3. [14]
    After noting that the applicant had given six differing versions of the circumstances of that stabbing, the sentencing Judge found that the applicant’s assertion that the deceased had inflicted harm on himself was false; that there was no basis to find that the deceased had armed himself with a knife; and that the applicant’s assertion that she hurt the deceased to protect herself was false.
  4. [15]
    The sentencing Judge found that, having regard to the aggravating features and the mitigating circumstances, a sentence of nine years’ imprisonment properly reflected the applicant’s criminality.  The sentencing Judge then said:

“I am not persuaded, however, that the degree of your cooperation with the administration of justice is such as would warrant giving you the benefit of a parole eligibility date set at one third of that sentence, as your counsel submitted.  On the other hand, if I do not fix a parole eligibility date, you will only become eligible for parole after serving half of your nine-year sentence.  That is what the law provides in section 184 of the Corrective Services Act 2006 (Qld).

It seems to me that a parole eligibility date set at three years and nine months into your sentence is appropriate, bearing in mind the degree of your cooperation with the administration of justice and your good prospects of rehabilitation.”[4]

Submissions

  1. [16]
    The applicant submits that the requirement that the applicant serve three years and nine months in actual custody was manifestly excessive, having regard to the circumstances, and that the sentencing Judge erred in finding that the applicant’s cooperation was to be tempered by the applicant having falsely sought to initially implicate the deceased in the infliction of his own injuries and by the applicant’s failure to provide any reliable, comprehensive details of the stabbing.

Consideration

  1. [17]
    Whether a sentence warrants mitigation reflecting a parole eligibility date set after one third of a sentence or at some other time, always turns on the particular circumstances of an individual case.[5]  Further, the weight to be given to factors in the sentencing process is inherently a matter for the sentencing Judge.
  2. [18]
    A review of the sentencing Judge’s reasons evidenced a careful approach to both the aggravating circumstances and the mitigating factors when affixing the sentence of nine years’ imprisonment.  The applicant, whilst pleading guilty, had committed a serious offence involving the loss of life through the use of a knife.
  3. [19]
    However, the sentencing Judge’s conclusion that the applicant’s cooperation was tempered by her failure to provide any comprehensive, reliable detail concerning the stabbing was inconsistent with the sentencing Judge’s conclusion that the material was insufficient to justify a finding that the applicant “engaged in consciously-informed obfuscation or denial”[6] designed to minimise culpability.
  4. [20]
    There was no obligation on the applicant to provide a comprehensive, detailed account of the sequence of events concerning the stabbing; the applicant had accepted unlawfully causing the victim’s death by stabbing him when she pleaded guilty to his manslaughter.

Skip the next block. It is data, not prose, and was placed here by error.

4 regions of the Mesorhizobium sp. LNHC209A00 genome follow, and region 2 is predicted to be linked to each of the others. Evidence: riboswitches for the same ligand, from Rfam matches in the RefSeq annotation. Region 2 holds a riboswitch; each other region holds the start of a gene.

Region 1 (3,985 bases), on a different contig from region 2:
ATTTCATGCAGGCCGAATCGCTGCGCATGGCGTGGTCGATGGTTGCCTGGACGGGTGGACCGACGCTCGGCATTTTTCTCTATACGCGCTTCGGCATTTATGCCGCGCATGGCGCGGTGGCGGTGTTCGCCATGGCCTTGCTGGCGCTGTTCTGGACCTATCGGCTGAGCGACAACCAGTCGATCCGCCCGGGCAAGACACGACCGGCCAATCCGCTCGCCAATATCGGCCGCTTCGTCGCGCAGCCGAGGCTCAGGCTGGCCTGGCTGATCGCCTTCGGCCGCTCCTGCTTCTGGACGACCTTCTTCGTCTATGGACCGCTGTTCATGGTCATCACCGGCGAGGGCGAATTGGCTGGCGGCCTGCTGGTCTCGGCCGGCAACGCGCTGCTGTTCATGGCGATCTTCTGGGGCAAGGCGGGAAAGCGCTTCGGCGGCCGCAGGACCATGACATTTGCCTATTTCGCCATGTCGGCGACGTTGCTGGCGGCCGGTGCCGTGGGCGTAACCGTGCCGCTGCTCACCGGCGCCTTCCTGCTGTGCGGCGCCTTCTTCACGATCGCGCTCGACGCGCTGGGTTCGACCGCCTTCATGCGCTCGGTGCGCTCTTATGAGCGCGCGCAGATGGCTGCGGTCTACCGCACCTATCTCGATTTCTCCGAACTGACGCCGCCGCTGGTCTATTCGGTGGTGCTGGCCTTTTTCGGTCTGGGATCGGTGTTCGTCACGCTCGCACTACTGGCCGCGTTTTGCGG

5. [21]
    Against that background, a finding that the applicant’s cooperation in entering a timely plea of guilty, was to be tempered by her failure to provide such an account evidenced a misapplication of sentencing principles, particularly where, as here, there was an acceptance that the applicant was sincerely remorseful for her conduct.
  6. [22]
    That being so, it is necessary to re-exercise the sentencing discretion.
  7. [23]
    For the reasons previously given, a sentence of nine years’ imprisonment properly reflected the applicant’s criminality.  However, the applicant’s sincere and obvious remorse, and her significant steps towards rehabilitation against a background of a timely plea of guilty, support a conclusion that the applicant ought to receive a parole eligibility date fixed after having served three years of that sentence.

Orders

  1. [24]
    We would order:
  1. (1)
    Leave to appeal against sentence be granted.
  1. (2)
    The appeal against sentence be allowed.
  1. (3)
    The parole eligibility date of 22 January 2022 be set aside.
  1. (4)
    The applicant be eligible for parole on 22 April 2021.
  1. (5)
    The sentence be otherwise confirmed.

Footnotes

[1]AB101/36-37.

[2]AB104/44.

[3]AB115/45-50.

[4]AB118/21-30.

[5]R v Crouch; R v Carlisle [2016] QCA 81 at [29]; R v Rooney; R v Gehringer [2016] QCA 48 at [16].

[6]AB114/45-46.

Close

Editorial Notes

  • Published Case Name:

    R v Blockey

  • Shortened Case Name:

    R v Blockey

  • MNC:

    [2021] QCA 77

  • Court:

    QCA

  • Judge(s):

    Sofronoff P, McMurdo JA, Boddice J

  • Date:

    21 Apr 2021

  • White Star Case:

    Yes

Appeal Status

Please note, appeal data is presently unavailable for this judgment. This judgment may have been the subject of an appeal.
Help

Require Technical Assistance?

Message sent!

Thanks for reaching out! Someone from our team will get back to you soon.

Message not sent!

Something went wrong. Please try again.